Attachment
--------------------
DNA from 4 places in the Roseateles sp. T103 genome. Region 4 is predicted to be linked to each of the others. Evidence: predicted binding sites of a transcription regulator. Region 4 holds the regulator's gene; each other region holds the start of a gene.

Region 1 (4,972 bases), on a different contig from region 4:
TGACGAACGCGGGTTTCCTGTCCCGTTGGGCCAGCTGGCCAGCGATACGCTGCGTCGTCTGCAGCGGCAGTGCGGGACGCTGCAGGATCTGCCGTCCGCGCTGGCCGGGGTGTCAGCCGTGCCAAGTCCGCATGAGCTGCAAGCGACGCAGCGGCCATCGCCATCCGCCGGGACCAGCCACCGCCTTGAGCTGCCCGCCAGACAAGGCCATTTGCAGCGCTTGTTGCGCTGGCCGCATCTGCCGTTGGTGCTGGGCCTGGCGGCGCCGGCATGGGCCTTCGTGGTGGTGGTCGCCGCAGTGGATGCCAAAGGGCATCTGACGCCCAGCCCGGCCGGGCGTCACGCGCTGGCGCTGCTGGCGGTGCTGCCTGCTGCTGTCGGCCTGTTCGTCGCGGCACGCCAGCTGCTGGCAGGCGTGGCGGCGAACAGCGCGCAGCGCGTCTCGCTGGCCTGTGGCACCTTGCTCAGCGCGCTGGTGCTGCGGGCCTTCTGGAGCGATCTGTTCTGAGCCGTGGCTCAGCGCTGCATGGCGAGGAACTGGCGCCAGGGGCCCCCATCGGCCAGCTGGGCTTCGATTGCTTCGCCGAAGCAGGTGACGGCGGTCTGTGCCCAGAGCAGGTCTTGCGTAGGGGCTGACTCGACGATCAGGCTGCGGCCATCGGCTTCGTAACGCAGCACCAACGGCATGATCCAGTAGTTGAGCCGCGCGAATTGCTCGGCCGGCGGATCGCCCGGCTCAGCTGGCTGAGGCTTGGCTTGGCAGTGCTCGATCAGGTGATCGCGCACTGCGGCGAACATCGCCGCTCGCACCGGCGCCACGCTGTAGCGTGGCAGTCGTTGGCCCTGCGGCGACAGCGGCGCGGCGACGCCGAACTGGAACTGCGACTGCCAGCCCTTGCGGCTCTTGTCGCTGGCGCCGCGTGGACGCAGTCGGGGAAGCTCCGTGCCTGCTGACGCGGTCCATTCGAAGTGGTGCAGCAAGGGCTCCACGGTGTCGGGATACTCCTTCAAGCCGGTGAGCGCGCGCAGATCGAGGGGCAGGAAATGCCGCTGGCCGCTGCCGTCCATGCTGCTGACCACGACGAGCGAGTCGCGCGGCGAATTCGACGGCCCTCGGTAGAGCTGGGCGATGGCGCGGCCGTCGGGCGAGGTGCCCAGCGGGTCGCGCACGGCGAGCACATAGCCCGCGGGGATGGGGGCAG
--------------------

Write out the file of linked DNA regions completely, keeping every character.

DNA from 4 places in the Roseateles sp. T103 genome. Region 4 is predicted to be linked to each of the others. Evidence: predicted binding sites of a transcription regulator. Region 4 holds the regulator's gene; each other region holds the start of a gene.

Region 1 (4,972 bases), on a different contig from region 4:
TGACGAACGCGGGTTTCCTGTCCCGTTGGGCCAGCTGGCCAGCGATACGCTGCGTCGTCTGCAGCGGCAGTGCGGGACGCTGCAGGATCTGCCGTCCGCGCTGGCCGGGGTGTCAGCCGTGCCAAGTCCGCATGAGCTGCAAGCGACGCAGCGGCCATCGCCATCCGCCGGGACCAGCCACCGCCTTGAGCTGCCCGCCAGACAAGGCCATTTGCAGCGCTTGTTGCGCTGGCCGCATCTGCCGTTGGTGCTGGGCCTGGCGGCGCCGGCATGGGCCTTCGTGGTGGTGGTCGCCGCAGTGGATGCCAAAGGGCATCTGACGCCCAGCCCGGCCGGGCGTCACGCGCTGGCGCTGCTGGCGGTGCTGCCTGCTGCTGTCGGCCTGTTCGTCGCGGCACGCCAGCTGCTGGCAGGCGTGGCGGCGAACAGCGCGCAGCGCGTCTCGCTGGCCTGTGGCACCTTGCTCAGCGCGCTGGTGCTGCGGGCCTTCTGGAGCGATCTGTTCTGAGCCGTGGCTCAGCGCTGCATGGCGAGGAACTGGCGCCAGGGGCCCCCATCGGCCAGCTGGGCTTCGATTGCTTCGCCGAAGCAGGTGACGGCGGTCTGTGCCCAGAGCAGGTCTTGCGTAGGGGCTGACTCGACGATCAGGCTGCGGCCATCGGCTTCGTAACGCAGCACCAACGGCATGATCCAGTAGTTGAGCCGCGCGAATTGCTCGGCCGGCGGATCGCCCGGCTCAGCTGGCTGAGGCTTGGCTTGGCAGTGCTCGATCAGGTGATCGCGCACTGCGGCGAACATCGCCGCTCGCACCGGCGCCACGCTGTAGCGTGGCAGTCGTTGGCCCTGCGGCGACAGCGGCGCGGCGACGCCGAACTGGAACTGCGACTGCCAGCCCTTGCGGCTCTTGTCGCTGGCGCCGCGTGGACGCAGTCGGGGAAGCTCCGTGCCTGCTGACGCGGTCCATTCGAAGTGGTGCAGCAAGGGCTCCACGGTGTCGGGATACTCCTTCAAGCCGGTGAGCGCGCGCAGATCGAGGGGCAGGAAATGCCGCTGGCCGCTGCCGTCCATGCTGCTGACCACGACGAGCGAGTCGCGCGGCGAATTCGACGGCCCTCGGTAGAGCTGGGCGATGGCGCGGCCGTCGGGCGAGGTGCCCAGCGGGTCGCGCACGGCGAGCACATAGCCCGCGGGGATGGGGGCAG